It comes from Rabbi Barry Marcus during a remembrance ceremony, who tells us that if we were to hold a minute’s silence for all those who died at Auschwitz and other camps, we would be silent for three years.
He leaves us to ponder this as we lay candles and walk along the same tracks millions had travelled along before. The difference between us and them, of course, is we are leaving.
Pupils dumbfounded by the horror, and the pity of squandered lives
THE Holocaust Educational Trust has been taking school pupils to Auschwitz since 1999, and the visits, combined with pre- and post-seminars, aim to increase knowledge and understanding of the Holocaust based on the premise ‘hearing is not like seeing’.
The Trust recognises the number of people who witnessed what happened first hand are dwindling every year and therefore works to ensure those who died and the events that led to their deaths are never forgotten.
St Joseph’s RC High School pupil Andrew Williams, 18, of Newport, is among 20 Gwent youngsters on the trip.
He says: “It’s shocking to think so many people died in such a small space in that amount of time.
“It was such a needless loss of life, such a waste.
Literally treating people like animals and using them to harvest materials for manufacture – it’s awful.
“I find it very hard to listen to people who question that it never happened because you can clearly see the proof.”
His fellow pupil, Ellen McDonnell, 17, says the trip brought what she had learned from books to life.
She says: “You hear the figures but when you see the reality it’s quite different. I don’t think anyone will ever be able to fully grasp it all.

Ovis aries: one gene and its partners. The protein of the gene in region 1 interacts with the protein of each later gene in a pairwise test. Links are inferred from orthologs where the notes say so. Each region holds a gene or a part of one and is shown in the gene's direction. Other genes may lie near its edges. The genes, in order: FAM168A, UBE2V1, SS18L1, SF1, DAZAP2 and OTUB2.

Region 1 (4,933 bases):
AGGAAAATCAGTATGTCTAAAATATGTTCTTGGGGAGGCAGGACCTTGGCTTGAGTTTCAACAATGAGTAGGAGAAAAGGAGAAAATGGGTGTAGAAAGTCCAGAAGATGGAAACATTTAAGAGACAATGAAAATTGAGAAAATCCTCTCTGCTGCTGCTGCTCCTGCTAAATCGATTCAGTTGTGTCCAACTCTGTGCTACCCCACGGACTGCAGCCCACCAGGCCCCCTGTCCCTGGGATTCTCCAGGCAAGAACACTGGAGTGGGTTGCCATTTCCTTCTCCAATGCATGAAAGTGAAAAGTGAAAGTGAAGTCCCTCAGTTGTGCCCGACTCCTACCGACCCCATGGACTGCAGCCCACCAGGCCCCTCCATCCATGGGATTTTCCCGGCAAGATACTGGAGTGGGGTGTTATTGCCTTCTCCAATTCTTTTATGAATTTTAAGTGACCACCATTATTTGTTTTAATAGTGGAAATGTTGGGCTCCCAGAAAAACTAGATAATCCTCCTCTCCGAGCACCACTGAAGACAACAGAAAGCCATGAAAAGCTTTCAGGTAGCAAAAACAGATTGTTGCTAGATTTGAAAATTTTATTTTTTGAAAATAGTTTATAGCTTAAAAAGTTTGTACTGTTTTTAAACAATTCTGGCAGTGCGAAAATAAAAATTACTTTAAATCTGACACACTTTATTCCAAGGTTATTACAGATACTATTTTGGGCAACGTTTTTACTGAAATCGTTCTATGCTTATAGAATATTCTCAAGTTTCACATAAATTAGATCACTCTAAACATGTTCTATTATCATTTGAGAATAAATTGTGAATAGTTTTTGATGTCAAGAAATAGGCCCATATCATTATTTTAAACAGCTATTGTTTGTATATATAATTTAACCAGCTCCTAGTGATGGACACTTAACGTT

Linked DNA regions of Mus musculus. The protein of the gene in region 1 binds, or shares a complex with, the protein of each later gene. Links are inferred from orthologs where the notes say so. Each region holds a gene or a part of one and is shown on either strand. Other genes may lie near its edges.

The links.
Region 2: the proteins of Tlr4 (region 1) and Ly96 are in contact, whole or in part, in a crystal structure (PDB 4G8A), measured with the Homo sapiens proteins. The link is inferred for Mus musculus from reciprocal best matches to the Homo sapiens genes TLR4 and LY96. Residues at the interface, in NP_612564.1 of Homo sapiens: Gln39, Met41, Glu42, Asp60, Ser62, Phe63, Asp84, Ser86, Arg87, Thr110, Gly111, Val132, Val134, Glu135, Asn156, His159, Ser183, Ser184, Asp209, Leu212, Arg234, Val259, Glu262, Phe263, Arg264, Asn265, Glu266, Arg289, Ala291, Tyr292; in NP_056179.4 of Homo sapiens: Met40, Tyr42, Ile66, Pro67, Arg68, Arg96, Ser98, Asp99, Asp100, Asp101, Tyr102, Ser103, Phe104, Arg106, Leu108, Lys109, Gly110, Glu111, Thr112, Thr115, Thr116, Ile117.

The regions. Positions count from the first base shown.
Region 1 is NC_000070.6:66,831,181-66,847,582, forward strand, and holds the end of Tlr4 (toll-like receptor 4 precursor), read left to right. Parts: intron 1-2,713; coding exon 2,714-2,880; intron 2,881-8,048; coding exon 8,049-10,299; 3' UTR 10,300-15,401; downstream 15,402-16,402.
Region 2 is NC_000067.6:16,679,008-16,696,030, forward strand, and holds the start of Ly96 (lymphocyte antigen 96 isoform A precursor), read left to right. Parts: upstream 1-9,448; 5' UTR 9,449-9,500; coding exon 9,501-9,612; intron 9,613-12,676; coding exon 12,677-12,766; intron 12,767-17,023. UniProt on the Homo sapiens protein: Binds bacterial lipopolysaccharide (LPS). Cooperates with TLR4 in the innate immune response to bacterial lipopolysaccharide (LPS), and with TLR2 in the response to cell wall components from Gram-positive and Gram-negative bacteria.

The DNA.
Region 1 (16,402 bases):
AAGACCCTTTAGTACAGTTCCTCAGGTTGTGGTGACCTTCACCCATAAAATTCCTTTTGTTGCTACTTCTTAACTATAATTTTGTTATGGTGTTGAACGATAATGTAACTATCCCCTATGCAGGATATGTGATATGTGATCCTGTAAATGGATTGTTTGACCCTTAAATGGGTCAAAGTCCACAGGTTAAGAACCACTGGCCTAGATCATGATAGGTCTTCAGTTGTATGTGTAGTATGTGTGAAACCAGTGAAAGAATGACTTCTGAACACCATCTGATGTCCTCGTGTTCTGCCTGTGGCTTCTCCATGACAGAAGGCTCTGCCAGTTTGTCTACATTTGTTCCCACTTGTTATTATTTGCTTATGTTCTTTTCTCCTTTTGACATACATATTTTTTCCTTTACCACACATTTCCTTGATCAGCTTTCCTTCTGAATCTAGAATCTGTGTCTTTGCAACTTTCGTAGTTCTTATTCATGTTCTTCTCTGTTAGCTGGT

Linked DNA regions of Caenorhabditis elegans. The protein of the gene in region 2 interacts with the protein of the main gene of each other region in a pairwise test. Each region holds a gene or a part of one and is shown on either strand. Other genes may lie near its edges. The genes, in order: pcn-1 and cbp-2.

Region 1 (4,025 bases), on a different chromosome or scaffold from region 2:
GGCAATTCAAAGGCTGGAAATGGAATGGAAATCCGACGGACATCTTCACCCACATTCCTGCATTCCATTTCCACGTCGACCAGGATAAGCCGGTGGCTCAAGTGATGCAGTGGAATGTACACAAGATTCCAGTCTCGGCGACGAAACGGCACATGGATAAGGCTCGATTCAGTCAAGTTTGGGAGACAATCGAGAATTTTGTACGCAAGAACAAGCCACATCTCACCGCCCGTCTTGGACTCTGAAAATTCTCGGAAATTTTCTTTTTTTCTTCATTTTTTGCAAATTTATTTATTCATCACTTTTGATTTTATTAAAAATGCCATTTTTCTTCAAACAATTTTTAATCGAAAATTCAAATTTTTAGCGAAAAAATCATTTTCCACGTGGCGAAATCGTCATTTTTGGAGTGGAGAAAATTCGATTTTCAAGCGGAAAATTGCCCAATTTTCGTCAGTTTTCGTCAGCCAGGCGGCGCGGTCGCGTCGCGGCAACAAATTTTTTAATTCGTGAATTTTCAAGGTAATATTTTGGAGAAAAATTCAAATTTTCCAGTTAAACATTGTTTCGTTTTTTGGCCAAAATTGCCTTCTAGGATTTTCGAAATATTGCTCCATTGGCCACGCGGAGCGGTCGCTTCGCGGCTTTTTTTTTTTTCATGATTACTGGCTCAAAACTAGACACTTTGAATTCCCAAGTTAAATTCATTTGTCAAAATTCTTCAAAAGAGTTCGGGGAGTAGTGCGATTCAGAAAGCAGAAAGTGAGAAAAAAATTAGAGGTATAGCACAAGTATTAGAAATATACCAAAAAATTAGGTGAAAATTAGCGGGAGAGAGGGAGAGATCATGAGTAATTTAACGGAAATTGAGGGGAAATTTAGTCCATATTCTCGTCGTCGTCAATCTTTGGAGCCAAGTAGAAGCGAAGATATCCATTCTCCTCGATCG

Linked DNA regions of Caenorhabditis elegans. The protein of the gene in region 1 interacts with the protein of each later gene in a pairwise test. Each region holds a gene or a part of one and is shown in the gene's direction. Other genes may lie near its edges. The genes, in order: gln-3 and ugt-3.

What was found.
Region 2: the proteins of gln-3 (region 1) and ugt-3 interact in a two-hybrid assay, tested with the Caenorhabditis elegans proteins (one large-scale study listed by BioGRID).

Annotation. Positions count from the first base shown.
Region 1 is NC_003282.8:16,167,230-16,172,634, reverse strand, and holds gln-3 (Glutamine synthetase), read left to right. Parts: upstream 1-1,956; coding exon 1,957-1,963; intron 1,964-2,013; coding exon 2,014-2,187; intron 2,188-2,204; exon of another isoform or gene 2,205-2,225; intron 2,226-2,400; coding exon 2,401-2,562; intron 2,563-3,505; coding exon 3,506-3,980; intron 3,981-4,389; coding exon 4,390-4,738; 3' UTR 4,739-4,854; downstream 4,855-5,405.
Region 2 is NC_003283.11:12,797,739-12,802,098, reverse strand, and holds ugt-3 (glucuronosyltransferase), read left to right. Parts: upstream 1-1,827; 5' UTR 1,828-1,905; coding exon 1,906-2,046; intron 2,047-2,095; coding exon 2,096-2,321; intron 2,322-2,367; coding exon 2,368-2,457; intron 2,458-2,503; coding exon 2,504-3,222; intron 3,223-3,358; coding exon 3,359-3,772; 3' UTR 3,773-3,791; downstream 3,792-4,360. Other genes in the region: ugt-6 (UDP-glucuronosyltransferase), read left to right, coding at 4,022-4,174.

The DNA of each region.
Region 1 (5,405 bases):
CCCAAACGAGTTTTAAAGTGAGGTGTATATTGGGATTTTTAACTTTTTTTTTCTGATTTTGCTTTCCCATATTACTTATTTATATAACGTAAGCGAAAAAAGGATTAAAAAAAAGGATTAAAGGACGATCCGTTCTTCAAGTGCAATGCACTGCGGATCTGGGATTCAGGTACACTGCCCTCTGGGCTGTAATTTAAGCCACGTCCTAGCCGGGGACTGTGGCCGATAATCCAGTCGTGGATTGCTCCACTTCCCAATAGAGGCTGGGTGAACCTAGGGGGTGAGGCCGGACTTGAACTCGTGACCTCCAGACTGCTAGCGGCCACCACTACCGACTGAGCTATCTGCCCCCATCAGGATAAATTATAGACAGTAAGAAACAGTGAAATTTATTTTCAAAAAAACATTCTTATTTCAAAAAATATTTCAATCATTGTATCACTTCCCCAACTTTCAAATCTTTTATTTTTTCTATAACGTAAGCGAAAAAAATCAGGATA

Even visiting here it still doesn’t seem real.”
Leah Morgan, 18, of Ysgol Gyfun Gwynllyw, in Pontypool, finds it difficult to put what she has seen into words, adding: “It was quite indescribable, I found I couldn’t really express myself. You see it in books and films but it’s nothing compared to real life.”
For her friend, 17-year-old Evie Little, it was the children’s shoes that stirred emotions: “You see tiny baby shoes and you think, they should be starting their lives and instead their lives ended and for no reason, really. That was hard. I didn’t really know what to do, I just stood there trying to take it all in.”
Hannah Atherton, 16, of Haberdashers’ Monmouth School for Girls, says the trip provides a human perspective on the facts and figures she learns about in school.
She says: “From this we can see the actual experiences people had. The piles of shaving brushes moved me – my dad’s got one of those so that made me think they belonged to someone else’s dad.
“I can’t imagine being here for so many years knowing that you probably wouldn’t survive at the end of it. You cannot emphasise when you haven’t been through it yourself but you can develop a deeper understanding by coming here.”
Georgina Saunders, of St Joseph’s RC High School, feels it will take some time before what she saw could sink in. She says: “I feel like I need to reflect. It doesn’t feel quite real. I don’t think I will ever get the image of the piles of hair out of my mind, it was horrible. But I’m glad I came, I will never forget it.”
Ellie Bale, 17, of Duffryn High School, believes all students should make the trip.
She says: “This is a once-ina- lifetime thing and I think everyone should do it because it puts everything into perspective,”
The trip was also beneficial to St Joseph’s teachers Michelle Ryan and Vikki Watkins, who said it gives them greater understanding of the topic and would make passing on knowledge to students that much easier.